HOPEWELL — In two separate instances in two separate public housing communities, one three-year-old was shot by his twin brother and a young woman was stabbed to death. These two acts of violence bring to light questions for the Hopewell Redevelopment and Housing Authority, questions that pose how similar instances are able to be prevented in the future.
Steve Benham, executive director for HRHA, said since both instances the housing authority has examined its policies, procedures, and looked for way to further enhance security and communication across the board.
“We stress enforcement of the rules. We walk the grounds routinely during the day. Our maintenance people are observant to things,” Benham said. “We’ve got a good relationship with the police. I’m not exactly sure what we would have done differently to prevent the stabbing ... or the shooting by a 3-year-old. I just don’t have an answer.”
On June 9, Hopewell Police responded to the 100 block of South Eighth Avenue, the Thomas Rolfe Court housing community, for reports of a child shot in the buttocks at the playground. Shortly after police responded to the scene, the real story about the shooting started to come together.
The gun was fired by the twin brother, a small-caliber gun that was left unattended inside the residence. Hopewell Police Chief John Keohane said the shooting was accidental and a search of the apartment and the mother’s car turned up marijuana and methampethamines and a handgun.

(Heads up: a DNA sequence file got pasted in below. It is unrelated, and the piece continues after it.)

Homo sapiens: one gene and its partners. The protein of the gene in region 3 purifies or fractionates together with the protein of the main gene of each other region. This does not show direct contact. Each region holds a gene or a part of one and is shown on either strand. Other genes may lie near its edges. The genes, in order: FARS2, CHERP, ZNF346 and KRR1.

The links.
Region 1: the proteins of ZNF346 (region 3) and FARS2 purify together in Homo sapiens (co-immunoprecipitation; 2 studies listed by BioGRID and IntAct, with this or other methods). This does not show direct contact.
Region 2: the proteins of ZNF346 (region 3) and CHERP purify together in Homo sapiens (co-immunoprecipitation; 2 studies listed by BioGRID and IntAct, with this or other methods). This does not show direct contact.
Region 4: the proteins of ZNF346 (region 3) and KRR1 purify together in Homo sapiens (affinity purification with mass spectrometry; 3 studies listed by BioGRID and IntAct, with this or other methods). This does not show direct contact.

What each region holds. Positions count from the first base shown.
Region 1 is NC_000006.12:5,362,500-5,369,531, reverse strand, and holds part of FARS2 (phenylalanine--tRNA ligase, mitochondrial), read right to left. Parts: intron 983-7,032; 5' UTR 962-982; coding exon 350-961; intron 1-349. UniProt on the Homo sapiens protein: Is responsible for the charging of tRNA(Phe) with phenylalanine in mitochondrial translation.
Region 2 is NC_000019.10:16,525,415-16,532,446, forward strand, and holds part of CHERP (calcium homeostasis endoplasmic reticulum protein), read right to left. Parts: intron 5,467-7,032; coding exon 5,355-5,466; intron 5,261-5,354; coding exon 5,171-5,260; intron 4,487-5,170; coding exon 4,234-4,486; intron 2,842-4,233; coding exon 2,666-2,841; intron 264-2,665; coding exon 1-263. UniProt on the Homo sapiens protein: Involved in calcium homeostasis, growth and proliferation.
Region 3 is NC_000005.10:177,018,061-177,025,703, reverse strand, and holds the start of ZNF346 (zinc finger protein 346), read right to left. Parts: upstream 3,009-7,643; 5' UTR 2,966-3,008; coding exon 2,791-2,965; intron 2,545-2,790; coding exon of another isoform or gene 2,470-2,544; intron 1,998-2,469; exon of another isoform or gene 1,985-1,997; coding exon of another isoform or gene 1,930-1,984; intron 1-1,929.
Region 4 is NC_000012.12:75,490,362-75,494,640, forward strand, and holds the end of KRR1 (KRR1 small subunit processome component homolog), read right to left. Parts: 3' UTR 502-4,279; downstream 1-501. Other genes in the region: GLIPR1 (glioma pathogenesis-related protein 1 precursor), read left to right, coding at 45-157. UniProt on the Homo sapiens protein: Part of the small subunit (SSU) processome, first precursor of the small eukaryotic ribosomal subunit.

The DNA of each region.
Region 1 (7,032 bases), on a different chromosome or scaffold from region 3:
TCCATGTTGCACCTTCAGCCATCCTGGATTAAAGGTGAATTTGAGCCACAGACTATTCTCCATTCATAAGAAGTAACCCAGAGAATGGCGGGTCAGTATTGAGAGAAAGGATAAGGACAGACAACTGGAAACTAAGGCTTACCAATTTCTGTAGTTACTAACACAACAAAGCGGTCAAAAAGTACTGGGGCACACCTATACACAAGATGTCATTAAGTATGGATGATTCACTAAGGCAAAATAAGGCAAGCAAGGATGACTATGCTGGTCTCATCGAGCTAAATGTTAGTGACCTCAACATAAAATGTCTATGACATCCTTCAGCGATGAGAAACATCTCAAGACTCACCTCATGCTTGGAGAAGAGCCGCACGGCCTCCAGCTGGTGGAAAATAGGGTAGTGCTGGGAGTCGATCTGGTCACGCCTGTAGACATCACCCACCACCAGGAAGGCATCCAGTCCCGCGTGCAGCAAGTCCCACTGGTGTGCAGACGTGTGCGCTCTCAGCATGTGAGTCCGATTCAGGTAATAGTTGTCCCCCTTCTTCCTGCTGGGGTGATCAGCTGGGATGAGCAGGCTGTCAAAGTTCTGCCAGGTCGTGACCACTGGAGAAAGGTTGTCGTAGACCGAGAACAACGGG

The mother, Reashonda Jones, 28 and her live-in boyfriend, Lewis Walker Jones, 29, are currently begin held at Riverside Regional Jail, both with numerous charges, including drug charges and child neglect charges.
In the weeks following the incident, the housing authority released a statement clarifying issues brought to light including, access to residents’ apartments, felons eligible for public housing and the relationship between HRHA and the Hopewell Police Department.
“On the day of the shooting the initial report given to the Housing Authority and reported in the newspaper was that the shooting occurred on the playground. In short order it was determined by the police that the shooting actually occurred in an apartment. The change in the location of the shooting was not well communicated/understood when the Police Chief spoke with the Housing Manager. Consequently while attempting to be supportive of the police’s request the Housing Manager was not aware of any legally sanctioned reason to give the police a key. She was actively attempting to resolve the impasse but the urgency of the situation required immediate action according to the Chief. His alternative was to kick in the door, which he did,” the statement reads.